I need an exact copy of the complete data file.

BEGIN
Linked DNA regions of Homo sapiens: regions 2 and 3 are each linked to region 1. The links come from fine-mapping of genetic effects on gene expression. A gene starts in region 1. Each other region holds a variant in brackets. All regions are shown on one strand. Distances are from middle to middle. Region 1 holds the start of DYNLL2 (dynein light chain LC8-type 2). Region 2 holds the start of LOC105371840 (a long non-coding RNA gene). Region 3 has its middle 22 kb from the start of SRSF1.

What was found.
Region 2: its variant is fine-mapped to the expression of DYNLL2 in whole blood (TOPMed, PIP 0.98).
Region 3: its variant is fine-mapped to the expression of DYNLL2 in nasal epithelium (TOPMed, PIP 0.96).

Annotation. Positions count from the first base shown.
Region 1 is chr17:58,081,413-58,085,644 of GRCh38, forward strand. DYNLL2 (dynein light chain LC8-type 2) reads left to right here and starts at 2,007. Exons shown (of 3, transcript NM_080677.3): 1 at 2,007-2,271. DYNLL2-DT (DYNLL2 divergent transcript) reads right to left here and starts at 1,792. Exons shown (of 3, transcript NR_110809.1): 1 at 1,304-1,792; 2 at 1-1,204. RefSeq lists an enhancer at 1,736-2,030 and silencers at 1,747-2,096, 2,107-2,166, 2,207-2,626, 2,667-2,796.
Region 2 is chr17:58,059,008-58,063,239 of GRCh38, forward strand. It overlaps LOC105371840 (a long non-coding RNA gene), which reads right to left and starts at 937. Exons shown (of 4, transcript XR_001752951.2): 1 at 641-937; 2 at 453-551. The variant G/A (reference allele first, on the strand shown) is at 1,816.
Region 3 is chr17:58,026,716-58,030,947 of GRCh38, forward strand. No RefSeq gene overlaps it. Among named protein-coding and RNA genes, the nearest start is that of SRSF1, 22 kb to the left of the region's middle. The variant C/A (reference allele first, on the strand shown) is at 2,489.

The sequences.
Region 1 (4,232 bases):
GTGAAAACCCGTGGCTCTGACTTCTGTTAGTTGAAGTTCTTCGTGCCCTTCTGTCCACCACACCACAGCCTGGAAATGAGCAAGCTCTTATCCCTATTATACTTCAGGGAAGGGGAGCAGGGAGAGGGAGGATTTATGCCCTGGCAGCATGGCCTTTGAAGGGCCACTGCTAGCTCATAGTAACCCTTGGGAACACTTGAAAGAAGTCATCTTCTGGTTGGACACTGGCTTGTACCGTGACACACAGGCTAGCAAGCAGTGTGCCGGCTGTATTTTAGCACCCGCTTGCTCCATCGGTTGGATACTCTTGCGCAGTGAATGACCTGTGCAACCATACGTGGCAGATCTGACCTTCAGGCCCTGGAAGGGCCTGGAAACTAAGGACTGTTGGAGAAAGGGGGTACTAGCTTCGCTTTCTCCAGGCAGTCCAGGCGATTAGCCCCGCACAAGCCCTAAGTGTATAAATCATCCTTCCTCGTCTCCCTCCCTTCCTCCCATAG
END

Linked DNA regions of Homo sapiens: regions 2 and 3 are each linked to region 1. The links come from fine-mapping of genetic effects on gene expression. A gene starts in region 1. Each other region holds a variant in brackets. All regions are shown on one strand. Distances are from middle to middle. Region 1 holds the start of DYNLL2 (dynein light chain LC8-type 2). Region 2 holds the start of LOC105371840 (a long non-coding RNA gene). Region 3 has its middle 22 kb from the start of SRSF1.

What was found.
Region 2: its variant is fine-mapped to the expression of DYNLL2 in whole blood (TOPMed, PIP 0.98).
Region 3: its variant is fine-mapped to the expression of DYNLL2 in nasal epithelium (TOPMed, PIP 0.96).

Annotation. Positions count from the first base shown.
Region 1 is chr17:58,081,413-58,085,644 of GRCh38, forward strand. DYNLL2 (dynein light chain LC8-type 2) reads left to right here and starts at 2,007. Exons shown (of 3, transcript NM_080677.3): 1 at 2,007-2,271. DYNLL2-DT (DYNLL2 divergent transcript) reads right to left here and starts at 1,792. Exons shown (of 3, transcript NR_110809.1): 1 at 1,304-1,792; 2 at 1-1,204. RefSeq lists an enhancer at 1,736-2,030 and silencers at 1,747-2,096, 2,107-2,166, 2,207-2,626, 2,667-2,796.
Region 2 is chr17:58,059,008-58,063,239 of GRCh38, forward strand. It overlaps LOC105371840 (a long non-coding RNA gene), which reads right to left and starts at 937. Exons shown (of 4, transcript XR_001752951.2): 1 at 641-937; 2 at 453-551. The variant G/A (reference allele first, on the strand shown) is at 1,816.
Region 3 is chr17:58,026,716-58,030,947 of GRCh38, forward strand. No RefSeq gene overlaps it. Among named protein-coding and RNA genes, the nearest start is that of SRSF1, 22 kb to the left of the region's middle. The variant C/A (reference allele first, on the strand shown) is at 2,489.

The sequences.
Region 1 (4,232 bases):
GTGAAAACCCGTGGCTCTGACTTCTGTTAGTTGAAGTTCTTCGTGCCCTTCTGTCCACCACACCACAGCCTGGAAATGAGCAAGCTCTTATCCCTATTATACTTCAGGGAAGGGGAGCAGGGAGAGGGAGGATTTATGCCCTGGCAGCATGGCCTTTGAAGGGCCACTGCTAGCTCATAGTAACCCTTGGGAACACTTGAAAGAAGTCATCTTCTGGTTGGACACTGGCTTGTACCGTGACACACAGGCTAGCAAGCAGTGTGCCGGCTGTATTTTAGCACCCGCTTGCTCCATCGGTTGGATACTCTTGCGCAGTGAATGACCTGTGCAACCATACGTGGCAGATCTGACCTTCAGGCCCTGGAAGGGCCTGGAAACTAAGGACTGTTGGAGAAAGGGGGTACTAGCTTCGCTTTCTCCAGGCAGTCCAGGCGATTAGCCCCGCACAAGCCCTAAGTGTATAAATCATCCTTCCTCGTCTCCCTCCCTTCCTCCCATAG